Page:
Img_9842Believe it, Mike, you’re on the list. No Joe’s proprietor Mike Tierney welcomes customers during the Sheehan Classic in June.

New Jersey Monthly magazine’s annual list of the state’s best restaurants is out, and the Red Bank area is represented, scoring in the upscale, bar, raw bar, coffee and other categories.


Whether it’s underrepresented or perhaps even overrepresented we’ll leave to our commentariat to say.

First, a couple of non-surprises, as the Springsteen and Bon Jovi of the local restaurant scene — David Burke Fromagerie in Rumson and Nicholas in Middletown — are included in among the state’s 25 best, as rated by the magazine’s critics and dining editor. Both places are near shoo-ins on these sorts of rundowns.

Of bigtime chef David Burke‘s place, the magazine says (somewhat inscrutably, we must admit):

Once a bastion of Old World French cuisine, Fromagerie is now a stage for Burke’s whimsical design sense and imaginative food. Tongue on rye is deli, but tongue-in-cheek ascends to cuisine under Burke.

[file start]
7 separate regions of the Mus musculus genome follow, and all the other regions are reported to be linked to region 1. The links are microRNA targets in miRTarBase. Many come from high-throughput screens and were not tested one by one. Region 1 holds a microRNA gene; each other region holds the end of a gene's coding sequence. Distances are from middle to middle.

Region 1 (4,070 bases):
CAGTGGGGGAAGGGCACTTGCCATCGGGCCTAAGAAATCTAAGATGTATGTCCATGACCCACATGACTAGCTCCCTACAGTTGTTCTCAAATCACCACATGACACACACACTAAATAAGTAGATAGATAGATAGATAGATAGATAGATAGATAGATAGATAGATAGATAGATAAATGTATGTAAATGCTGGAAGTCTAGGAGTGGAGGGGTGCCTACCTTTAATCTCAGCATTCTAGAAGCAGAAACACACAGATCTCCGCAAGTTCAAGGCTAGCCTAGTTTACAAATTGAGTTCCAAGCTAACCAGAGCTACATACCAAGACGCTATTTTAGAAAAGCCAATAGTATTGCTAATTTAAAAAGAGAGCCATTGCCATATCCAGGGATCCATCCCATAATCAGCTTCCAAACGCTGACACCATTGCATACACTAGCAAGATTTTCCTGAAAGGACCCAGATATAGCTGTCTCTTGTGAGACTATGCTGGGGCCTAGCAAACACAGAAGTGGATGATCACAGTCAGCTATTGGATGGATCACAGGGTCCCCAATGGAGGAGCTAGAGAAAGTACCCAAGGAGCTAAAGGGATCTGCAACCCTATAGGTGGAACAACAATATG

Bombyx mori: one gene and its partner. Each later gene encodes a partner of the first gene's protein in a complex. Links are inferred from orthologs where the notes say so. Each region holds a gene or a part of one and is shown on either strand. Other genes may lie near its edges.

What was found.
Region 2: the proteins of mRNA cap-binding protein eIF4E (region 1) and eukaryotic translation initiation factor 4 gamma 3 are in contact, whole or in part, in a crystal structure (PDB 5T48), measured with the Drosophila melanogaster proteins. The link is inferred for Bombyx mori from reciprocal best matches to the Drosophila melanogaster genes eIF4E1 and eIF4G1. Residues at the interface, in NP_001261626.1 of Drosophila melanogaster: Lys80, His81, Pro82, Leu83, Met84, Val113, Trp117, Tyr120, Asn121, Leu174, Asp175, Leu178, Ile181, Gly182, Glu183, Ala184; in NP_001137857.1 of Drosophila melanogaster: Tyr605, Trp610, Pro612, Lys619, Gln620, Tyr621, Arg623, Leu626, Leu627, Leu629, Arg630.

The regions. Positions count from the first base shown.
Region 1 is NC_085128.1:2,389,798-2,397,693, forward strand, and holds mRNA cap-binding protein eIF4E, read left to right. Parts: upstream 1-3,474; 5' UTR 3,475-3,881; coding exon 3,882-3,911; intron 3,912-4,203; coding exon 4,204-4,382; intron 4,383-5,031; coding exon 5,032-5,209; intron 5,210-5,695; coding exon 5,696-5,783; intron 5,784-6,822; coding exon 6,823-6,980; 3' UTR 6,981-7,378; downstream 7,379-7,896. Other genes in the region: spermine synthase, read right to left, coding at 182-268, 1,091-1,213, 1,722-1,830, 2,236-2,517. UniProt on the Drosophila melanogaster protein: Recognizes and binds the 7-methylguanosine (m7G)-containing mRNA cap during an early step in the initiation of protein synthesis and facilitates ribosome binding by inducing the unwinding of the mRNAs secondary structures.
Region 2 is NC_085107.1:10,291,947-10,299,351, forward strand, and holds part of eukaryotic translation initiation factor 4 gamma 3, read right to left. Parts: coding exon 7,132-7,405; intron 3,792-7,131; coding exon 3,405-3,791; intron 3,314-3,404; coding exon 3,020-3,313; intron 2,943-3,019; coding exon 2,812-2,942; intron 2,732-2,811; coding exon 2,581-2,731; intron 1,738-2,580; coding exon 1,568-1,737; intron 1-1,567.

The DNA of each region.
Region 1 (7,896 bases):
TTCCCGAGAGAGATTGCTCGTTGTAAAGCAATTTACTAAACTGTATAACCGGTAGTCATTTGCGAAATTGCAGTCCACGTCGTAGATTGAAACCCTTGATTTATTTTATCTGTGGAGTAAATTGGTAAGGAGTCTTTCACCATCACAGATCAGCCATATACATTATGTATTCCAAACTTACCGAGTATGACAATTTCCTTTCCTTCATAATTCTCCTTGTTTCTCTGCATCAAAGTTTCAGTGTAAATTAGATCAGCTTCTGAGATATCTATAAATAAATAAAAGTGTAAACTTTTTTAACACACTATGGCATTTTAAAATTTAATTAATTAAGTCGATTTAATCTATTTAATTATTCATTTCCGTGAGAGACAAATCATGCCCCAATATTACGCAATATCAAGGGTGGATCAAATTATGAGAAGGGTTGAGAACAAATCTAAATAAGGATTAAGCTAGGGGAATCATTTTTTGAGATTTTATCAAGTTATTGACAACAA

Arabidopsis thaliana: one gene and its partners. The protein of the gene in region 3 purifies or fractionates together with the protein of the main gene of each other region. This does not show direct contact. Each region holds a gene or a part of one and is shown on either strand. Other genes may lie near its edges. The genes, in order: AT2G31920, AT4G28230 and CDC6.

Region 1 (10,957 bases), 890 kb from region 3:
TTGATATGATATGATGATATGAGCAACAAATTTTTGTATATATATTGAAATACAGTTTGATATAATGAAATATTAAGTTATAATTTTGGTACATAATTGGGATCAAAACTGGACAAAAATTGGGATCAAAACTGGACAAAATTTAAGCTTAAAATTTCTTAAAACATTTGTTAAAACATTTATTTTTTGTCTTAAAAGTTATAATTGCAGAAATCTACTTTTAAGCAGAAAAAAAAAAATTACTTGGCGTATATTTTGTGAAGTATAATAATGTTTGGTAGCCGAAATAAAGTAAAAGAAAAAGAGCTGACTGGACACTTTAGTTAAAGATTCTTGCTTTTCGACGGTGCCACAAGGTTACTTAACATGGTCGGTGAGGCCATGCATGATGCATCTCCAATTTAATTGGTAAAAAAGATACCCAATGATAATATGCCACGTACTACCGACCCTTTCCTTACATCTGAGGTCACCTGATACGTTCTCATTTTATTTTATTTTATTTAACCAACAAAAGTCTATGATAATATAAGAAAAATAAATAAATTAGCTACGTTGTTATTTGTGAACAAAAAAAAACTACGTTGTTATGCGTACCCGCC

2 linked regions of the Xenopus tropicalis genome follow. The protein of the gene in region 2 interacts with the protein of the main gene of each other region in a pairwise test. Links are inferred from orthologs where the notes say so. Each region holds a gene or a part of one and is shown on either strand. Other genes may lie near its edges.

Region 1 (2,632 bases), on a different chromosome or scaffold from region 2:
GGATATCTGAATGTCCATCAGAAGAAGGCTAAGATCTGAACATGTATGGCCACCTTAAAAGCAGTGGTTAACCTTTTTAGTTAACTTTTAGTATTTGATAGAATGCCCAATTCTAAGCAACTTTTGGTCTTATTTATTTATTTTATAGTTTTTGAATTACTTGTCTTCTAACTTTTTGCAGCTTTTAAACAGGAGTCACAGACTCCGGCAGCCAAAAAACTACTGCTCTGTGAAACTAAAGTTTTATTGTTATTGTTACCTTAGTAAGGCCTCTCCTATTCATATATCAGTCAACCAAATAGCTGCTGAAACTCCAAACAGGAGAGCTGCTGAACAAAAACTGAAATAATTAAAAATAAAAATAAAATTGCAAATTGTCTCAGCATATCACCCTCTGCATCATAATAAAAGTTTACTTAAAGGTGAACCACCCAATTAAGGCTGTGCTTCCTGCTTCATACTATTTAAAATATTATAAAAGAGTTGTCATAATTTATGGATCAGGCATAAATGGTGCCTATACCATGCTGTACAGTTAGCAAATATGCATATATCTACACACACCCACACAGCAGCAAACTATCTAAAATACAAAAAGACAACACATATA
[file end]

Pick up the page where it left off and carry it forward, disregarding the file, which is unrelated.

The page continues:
Um, OK, we’ll have the tongue on wry…

Re Nicholas, the blurbing is a bit more straightforward:

Still a preeminent experience, start to finish. The staff, the setting, the food, and the ambience are so superbly in synch you tend to leave here glowing.

Like Nicholas, Fromagerie is presumably classed among the state’s “upscale” restaurants, and, alas, there’s only room for one “best” in the Central Jersey region, as determined in voting by NJ Monthly’s readers. And in that category, Nicholas was the winner.

Also tops in Central Jersey, according to balloting:

• Best Bar Scene: Red, Red Bank (also chosen as best statewide by the magazine’s critics)

• Best Raw Bar: Ashes Cigar Club, Red Bank

• Best Brunch: Molly Pitcher Inn, Red Bank

• Best Coffee/Tea Bar: No Ordinary Joe Cafe, Red Bank

• Best French: David Burke Fromagerie, Rumson

• Best Indian: Neelam, Middletown

• Best Seafood: Doris & Ed’s, Highlands

• Best Vegetarian: Down to Earth, Red Bank

That last one’s got to be a bit of an embarrassment for the magazine, given that Down to Earth went out of business more than a year ago. But there is a cookbook that survives, if that counts…

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